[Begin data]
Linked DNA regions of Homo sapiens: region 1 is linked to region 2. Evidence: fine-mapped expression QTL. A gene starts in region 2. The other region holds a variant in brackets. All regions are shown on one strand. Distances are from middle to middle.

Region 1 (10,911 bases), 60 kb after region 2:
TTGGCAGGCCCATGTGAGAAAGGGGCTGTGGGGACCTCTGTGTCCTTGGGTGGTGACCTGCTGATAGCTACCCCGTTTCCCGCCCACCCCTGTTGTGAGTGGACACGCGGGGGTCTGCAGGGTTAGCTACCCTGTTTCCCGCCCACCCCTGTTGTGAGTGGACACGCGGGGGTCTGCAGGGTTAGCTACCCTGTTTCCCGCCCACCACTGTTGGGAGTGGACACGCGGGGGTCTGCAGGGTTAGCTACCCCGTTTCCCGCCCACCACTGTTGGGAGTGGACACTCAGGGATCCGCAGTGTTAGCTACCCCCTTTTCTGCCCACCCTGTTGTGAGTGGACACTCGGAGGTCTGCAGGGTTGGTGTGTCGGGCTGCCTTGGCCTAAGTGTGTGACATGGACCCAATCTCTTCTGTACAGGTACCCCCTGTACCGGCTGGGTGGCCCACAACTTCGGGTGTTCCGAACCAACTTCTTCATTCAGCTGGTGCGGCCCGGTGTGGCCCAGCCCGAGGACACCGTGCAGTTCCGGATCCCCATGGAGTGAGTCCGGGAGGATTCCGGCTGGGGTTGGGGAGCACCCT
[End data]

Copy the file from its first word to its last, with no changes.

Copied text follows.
Linked DNA regions of Homo sapiens: region 1 is linked to region 2. Evidence: fine-mapped expression QTL. A gene starts in region 2. The other region holds a variant in brackets. All regions are shown on one strand. Distances are from middle to middle.

Region 1 (10,911 bases), 60 kb after region 2:
TTGGCAGGCCCATGTGAGAAAGGGGCTGTGGGGACCTCTGTGTCCTTGGGTGGTGACCTGCTGATAGCTACCCCGTTTCCCGCCCACCCCTGTTGTGAGTGGACACGCGGGGGTCTGCAGGGTTAGCTACCCTGTTTCCCGCCCACCCCTGTTGTGAGTGGACACGCGGGGGTCTGCAGGGTTAGCTACCCTGTTTCCCGCCCACCACTGTTGGGAGTGGACACGCGGGGGTCTGCAGGGTTAGCTACCCCGTTTCCCGCCCACCACTGTTGGGAGTGGACACTCAGGGATCCGCAGTGTTAGCTACCCCCTTTTCTGCCCACCCTGTTGTGAGTGGACACTCGGAGGTCTGCAGGGTTGGTGTGTCGGGCTGCCTTGGCCTAAGTGTGTGACATGGACCCAATCTCTTCTGTACAGGTACCCCCTGTACCGGCTGGGTGGCCCACAACTTCGGGTGTTCCGAACCAACTTCTTCATTCAGCTGGTGCGGCCCGGTGTGGCCCAGCCCGAGGACACCGTGCAGTTCCGGATCCCCATGGAGTGAGTCCGGGAGGATTCCGGCTGGGGTTGGGGAGCACCCT